Severe Material Deprivation in Malta: 14,000 People Still Enduring

In 2017, the material deprivation rate stood at 8.0 per cent, whereas the severe material deprivation rate stood at 3.3 per cent. In 2016, these rates stood at 10.5% and 4.4%, respectively.

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Material Deprivation in Malta

According to the European Statistics on Income and Living Conditions Survey, during 2017 there were 34,596 people living in materially deprived households. Amongst them 14,393 lived in households that were deemed to be severely materially deprived.

In 2017, the material deprivation rate stood at 8.0 per cent, whereas the severe material deprivation rate stood at 3.3 per cent. Compared to 2016, these rates decreased by 2.3 per cent and 1.1 per cent respectively. This is inline with a positive trend whereby the material and social deprivation rate has been constantly falling since 2014, when it stood at 22%.

A household is considered materially deprived if it cannot afford at least (3) three of the following:

  • face unexpected expenses;
  • one week annual holiday away from home;
  • avoid arrears (in mortgage, rent, utility bills and/or hire purchase instalments);
  • afford a meal with meat, chicken or fish or vegetarian equivalent every second day;
  • keep their home adequately warm in winter;
  • a car/van for personal use;
  • a telephone (including mobile phones);
  •  a washing machine;
  • a colour TV.

A household which cannot afford 4 (at least) of these items it is considered severely materially deprived.

The number of people living in a household which could not afford a colour TV set, a washing machine, or a telephone was negligible (i.e. statistically considered to be too low to be registered by the survey). Only 7,310 people lived in household which could not afford a car. The most unaffordable expense was ” a week-long annual holiday away from home”, as 147,059 people live in household which could not afford it; while 67,836 believed that their household would not be able to deal with an unexpected financial expense of 650 or more. The other expenses could not be afforded by 25,000 to 28,000 people.

The European Statistics on Income and Living Conditions Survey complements the official statistic by collecting a set of supplementary statistics on material deprivation and social exclusion secondary. The number of people who could not afford these expenses is listed below:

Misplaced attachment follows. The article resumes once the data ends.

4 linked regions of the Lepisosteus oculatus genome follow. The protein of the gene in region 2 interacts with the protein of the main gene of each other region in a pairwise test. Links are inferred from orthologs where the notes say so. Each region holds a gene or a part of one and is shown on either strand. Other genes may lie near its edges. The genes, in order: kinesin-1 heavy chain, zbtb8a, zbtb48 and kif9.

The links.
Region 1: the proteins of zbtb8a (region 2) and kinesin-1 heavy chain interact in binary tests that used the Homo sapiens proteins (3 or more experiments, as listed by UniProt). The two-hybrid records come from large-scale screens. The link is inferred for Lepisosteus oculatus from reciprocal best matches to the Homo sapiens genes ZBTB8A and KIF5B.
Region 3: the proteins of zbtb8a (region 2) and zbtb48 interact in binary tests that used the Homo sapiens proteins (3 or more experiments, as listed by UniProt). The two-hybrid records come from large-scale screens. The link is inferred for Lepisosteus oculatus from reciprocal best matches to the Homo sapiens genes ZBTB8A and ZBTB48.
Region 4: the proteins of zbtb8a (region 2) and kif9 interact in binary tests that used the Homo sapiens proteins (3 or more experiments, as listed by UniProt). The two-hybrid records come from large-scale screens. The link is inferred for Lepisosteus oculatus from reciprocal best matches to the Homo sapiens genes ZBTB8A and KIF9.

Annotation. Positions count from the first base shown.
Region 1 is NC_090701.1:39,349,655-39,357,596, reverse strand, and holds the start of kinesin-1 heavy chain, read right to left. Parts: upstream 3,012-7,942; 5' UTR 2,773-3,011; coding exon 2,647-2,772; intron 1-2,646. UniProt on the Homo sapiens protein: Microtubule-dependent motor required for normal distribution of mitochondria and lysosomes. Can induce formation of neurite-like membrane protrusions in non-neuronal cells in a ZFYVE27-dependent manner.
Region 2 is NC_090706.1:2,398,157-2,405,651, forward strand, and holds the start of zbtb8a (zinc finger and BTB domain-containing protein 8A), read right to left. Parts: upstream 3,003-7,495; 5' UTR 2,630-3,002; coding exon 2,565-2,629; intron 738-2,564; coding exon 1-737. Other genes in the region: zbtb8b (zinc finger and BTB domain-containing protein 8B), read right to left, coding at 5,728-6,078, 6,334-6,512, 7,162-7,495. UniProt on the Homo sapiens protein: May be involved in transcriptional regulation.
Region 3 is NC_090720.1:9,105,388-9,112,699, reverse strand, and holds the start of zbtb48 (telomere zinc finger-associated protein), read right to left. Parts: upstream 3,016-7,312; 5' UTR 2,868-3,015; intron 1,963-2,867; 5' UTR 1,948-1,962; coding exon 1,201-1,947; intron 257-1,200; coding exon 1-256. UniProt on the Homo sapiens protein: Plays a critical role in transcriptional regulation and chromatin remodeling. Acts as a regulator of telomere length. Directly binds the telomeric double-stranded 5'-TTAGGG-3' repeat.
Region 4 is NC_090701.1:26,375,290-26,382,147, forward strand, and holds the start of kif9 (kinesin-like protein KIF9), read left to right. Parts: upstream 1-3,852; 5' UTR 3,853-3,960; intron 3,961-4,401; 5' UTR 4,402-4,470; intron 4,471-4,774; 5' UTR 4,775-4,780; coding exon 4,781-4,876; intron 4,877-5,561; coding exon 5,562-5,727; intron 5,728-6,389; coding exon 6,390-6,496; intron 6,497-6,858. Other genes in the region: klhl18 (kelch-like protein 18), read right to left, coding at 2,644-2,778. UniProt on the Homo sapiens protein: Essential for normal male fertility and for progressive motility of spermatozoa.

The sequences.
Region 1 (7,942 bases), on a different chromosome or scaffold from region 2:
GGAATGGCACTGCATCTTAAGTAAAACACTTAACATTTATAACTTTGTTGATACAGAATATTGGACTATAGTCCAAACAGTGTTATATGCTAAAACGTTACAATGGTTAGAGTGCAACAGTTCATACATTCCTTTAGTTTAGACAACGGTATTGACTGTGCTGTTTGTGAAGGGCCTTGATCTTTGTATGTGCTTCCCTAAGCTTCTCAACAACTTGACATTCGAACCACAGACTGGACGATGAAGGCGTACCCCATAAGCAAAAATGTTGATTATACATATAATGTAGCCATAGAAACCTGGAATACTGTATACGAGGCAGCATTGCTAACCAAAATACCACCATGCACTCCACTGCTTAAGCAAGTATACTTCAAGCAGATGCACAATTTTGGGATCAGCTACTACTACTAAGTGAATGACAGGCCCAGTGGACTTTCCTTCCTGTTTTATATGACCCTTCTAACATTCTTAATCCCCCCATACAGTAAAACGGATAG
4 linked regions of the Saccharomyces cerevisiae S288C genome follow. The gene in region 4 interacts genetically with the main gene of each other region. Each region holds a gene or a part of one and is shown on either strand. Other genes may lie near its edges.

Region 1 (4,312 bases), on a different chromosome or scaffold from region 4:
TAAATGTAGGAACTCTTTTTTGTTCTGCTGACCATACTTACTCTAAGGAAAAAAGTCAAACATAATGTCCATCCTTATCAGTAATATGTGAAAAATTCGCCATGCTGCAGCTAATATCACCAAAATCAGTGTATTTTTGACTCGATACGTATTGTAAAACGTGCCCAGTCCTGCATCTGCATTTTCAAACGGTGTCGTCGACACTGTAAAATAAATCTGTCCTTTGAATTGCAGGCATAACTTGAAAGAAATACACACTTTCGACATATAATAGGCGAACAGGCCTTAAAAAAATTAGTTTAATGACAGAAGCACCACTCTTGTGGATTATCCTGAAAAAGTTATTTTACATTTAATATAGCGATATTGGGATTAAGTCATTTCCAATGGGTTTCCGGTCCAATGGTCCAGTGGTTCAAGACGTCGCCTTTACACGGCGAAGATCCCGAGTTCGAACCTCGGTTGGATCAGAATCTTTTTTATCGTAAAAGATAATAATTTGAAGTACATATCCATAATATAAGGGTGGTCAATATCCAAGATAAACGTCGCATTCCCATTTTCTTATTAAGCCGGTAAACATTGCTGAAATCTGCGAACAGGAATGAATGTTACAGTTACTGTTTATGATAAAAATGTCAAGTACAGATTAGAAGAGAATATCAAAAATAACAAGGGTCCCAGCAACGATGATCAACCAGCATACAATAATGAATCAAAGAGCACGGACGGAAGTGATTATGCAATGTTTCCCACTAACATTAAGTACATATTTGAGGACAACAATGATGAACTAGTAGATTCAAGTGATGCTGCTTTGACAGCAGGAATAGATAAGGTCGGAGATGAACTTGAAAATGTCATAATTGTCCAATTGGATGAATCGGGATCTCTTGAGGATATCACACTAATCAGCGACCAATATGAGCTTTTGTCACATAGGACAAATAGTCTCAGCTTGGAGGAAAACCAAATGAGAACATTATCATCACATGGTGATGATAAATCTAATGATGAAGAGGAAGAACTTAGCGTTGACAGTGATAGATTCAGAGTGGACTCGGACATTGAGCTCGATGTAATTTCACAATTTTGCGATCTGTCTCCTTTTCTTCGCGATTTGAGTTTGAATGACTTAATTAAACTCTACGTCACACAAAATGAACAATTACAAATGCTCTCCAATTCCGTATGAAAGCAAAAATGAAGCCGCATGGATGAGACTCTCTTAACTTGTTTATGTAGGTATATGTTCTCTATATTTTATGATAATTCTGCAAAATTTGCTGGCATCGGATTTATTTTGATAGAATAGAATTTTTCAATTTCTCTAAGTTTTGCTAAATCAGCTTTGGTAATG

• replace worn-out clothes with some new ones – 11,633;
  • have two pairs of properly fitting shoes (including a pair of all weather shoes) – 14,329;
  • spend a small amount of money each week on him/herself (“pocket money”) – 40,721;
  • have regular leisure or sport activities – 48,025;
  • get together with friends/family for a drink/meal at least once a month – 25,941.

The material deprivation and the severe material deprivation rates among children were markedly higher than those for the average population and stood at 10.9% and 6.1% respectively.

Analysis of Poverty Trends and Contextualisation

Relative Poverty Overview

Another indicator of poverty is called the “risk of poverty or social exclusion” and measures the proportion of the population living in household who earn less than 60% of the median income. The rate of people at risk of poverty or social exclusion in Malta stood at 20.1 during 2016, down from 22.4% in 2015 and the all-time high of 24% in 2013. However this rate had been climbing up since 2008, and is now back to a similar level that it was in 2005: 20.5%.

Poverty Trends, Comparisons and Hypothesis

The material deprivation rate in Malta had been climbing up since the Eurostat started collecting data from 13.5% in 2006 to 20.2% in 2014. The strong economic growth achieved during the last four years has created a record amount of jobs and driven unemployment to an all-time low. This managed to drag a substantial amount of people out of material poverty, as this is highly correlated with low work-intensity households.

The much slower decline in relative poverty is easily attributable to the fact that as the economy grows and the median income increases, statistically it will be harder for some people to keep up even though in reality they are doing much better. This is indeed true, and is probably a huge factor; however we suggest that this superficial calmness is probably the result of a much more dynamic underbelly.

Economic growth does not automatically translate into a better standard of living for everyone (although it does lay down a solid foundation). The median income is being driven up by higher salaries in the IT sector and financial services, but wages in other areas are relatively stagnant. Many middle and upper-middle class families who own a second property have also bolstered their income by letting it out; mainly to tourists and foreign workers. On the other hand the minority of people who rent their dwelling on the private market are having a very rough time.

In nominal terms the only segment of the population having it worse are renters, while the rest are either better off or stable. However as a segment of the population marches ahead either through their salaried profession, entrepreneurship, or return on capital; parts of the working class might witness a gap between themselves and the former open up and widen. While individual progress in itself is desirable , income inequality is highly correlated with inferior results with respect to life expectancy, infant mortality, literacy, homicide rates, obesity, imprisonment rates, social mobility and mental illness.

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